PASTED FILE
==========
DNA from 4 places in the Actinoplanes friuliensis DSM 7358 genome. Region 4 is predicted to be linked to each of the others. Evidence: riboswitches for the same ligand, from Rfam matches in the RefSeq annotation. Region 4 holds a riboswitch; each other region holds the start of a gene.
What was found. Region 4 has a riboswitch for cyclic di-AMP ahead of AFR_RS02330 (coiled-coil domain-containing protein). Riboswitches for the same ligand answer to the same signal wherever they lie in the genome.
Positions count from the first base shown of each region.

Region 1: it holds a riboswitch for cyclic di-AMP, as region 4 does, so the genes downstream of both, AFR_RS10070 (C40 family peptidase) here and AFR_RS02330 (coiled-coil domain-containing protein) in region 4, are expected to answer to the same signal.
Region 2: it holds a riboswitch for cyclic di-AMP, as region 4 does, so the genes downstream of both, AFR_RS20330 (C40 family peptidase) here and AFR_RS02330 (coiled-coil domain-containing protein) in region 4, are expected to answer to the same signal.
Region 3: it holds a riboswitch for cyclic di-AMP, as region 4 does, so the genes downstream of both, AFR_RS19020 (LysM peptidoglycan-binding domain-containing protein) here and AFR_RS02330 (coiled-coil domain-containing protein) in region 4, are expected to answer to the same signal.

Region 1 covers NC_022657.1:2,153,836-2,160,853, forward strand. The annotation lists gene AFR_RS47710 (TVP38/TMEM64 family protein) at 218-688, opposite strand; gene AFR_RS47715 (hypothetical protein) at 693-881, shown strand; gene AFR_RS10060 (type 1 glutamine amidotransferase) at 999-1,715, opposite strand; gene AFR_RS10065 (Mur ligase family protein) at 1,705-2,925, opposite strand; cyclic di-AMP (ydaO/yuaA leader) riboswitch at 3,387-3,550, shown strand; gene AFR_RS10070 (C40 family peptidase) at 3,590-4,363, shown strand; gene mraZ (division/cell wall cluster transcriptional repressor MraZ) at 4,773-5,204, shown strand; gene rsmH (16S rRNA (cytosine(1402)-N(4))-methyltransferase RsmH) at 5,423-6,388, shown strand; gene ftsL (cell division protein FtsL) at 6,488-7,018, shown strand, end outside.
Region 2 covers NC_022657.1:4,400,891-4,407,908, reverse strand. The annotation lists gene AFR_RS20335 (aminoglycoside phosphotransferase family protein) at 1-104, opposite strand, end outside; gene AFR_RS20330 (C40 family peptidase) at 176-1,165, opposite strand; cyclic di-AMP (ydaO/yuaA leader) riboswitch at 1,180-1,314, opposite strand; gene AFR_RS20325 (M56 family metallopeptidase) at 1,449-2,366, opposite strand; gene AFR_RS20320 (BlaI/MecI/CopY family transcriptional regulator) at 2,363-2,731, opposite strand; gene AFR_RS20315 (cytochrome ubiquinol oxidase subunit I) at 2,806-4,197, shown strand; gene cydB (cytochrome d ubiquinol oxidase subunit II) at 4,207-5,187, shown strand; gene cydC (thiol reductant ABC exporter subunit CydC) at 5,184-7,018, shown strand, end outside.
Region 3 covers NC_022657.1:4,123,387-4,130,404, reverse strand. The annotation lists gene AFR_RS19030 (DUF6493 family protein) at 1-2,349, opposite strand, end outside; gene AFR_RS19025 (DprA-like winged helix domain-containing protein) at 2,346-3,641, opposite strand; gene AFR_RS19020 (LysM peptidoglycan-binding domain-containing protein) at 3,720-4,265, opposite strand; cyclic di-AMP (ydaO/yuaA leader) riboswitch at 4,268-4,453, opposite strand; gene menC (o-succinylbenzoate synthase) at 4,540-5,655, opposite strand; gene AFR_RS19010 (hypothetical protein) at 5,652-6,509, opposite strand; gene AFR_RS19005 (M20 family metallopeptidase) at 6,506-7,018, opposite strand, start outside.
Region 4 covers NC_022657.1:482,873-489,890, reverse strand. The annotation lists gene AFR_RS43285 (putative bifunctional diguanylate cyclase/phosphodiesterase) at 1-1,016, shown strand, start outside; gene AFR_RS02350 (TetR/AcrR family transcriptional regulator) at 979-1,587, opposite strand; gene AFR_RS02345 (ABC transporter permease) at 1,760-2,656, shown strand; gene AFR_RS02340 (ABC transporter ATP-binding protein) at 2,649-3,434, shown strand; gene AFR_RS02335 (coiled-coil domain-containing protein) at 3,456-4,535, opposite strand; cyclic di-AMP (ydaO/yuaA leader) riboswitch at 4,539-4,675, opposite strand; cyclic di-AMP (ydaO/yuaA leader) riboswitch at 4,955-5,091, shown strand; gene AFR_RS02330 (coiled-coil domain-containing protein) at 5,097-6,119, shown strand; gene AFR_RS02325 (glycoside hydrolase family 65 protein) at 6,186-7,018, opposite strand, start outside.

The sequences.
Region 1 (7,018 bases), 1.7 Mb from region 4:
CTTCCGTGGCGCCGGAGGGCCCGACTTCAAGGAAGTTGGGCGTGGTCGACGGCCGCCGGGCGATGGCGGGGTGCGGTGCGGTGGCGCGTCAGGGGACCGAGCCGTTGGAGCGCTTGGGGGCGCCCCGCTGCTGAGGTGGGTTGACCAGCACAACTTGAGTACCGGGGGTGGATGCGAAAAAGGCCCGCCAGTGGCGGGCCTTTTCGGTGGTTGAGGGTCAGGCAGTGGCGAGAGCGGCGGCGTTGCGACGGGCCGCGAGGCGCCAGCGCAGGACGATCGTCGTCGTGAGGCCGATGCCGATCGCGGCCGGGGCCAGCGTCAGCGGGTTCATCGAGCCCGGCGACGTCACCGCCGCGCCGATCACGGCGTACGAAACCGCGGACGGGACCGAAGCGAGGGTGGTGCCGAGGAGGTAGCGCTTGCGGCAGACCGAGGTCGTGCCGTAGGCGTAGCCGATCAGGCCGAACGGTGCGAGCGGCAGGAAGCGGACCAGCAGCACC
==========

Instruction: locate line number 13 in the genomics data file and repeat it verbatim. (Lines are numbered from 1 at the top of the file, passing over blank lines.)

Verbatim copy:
CTTCCGTGGCGCCGGAGGGCCCGACTTCAAGGAAGTTGGGCGTGGTCGACGGCCGCCGGGCGATGGCGGGGTGCGGTGCGGTGGCGCGTCAGGGGACCGAGCCGTTGGAGCGCTTGGGGGCGCCCCGCTGCTGAGGTGGGTTGACCAGCACAACTTGAGTACCGGGGGTGGATGCGAAAAAGGCCCGCCAGTGGCGGGCCTTTTCGGTGGTTGAGGGTCAGGCAGTGGCGAGAGCGGCGGCGTTGCGACGGGCCGCGAGGCGCCAGCGCAGGACGATCGTCGTCGTGAGGCCGATGCCGATCGCGGCCGGGGCCAGCGTCAGCGGGTTCATCGAGCCCGGCGACGTCACCGCCGCGCCGATCACGGCGTACGAAACCGCGGACGGGACCGAAGCGAGGGTGGTGCCGAGGAGGTAGCGCTTGCGGCAGACCGAGGTCGTGCCGTAGGCGTAGCCGATCAGGCCGAACGGTGCGAGCGGCAGGAAGCGGACCAGCAGCACC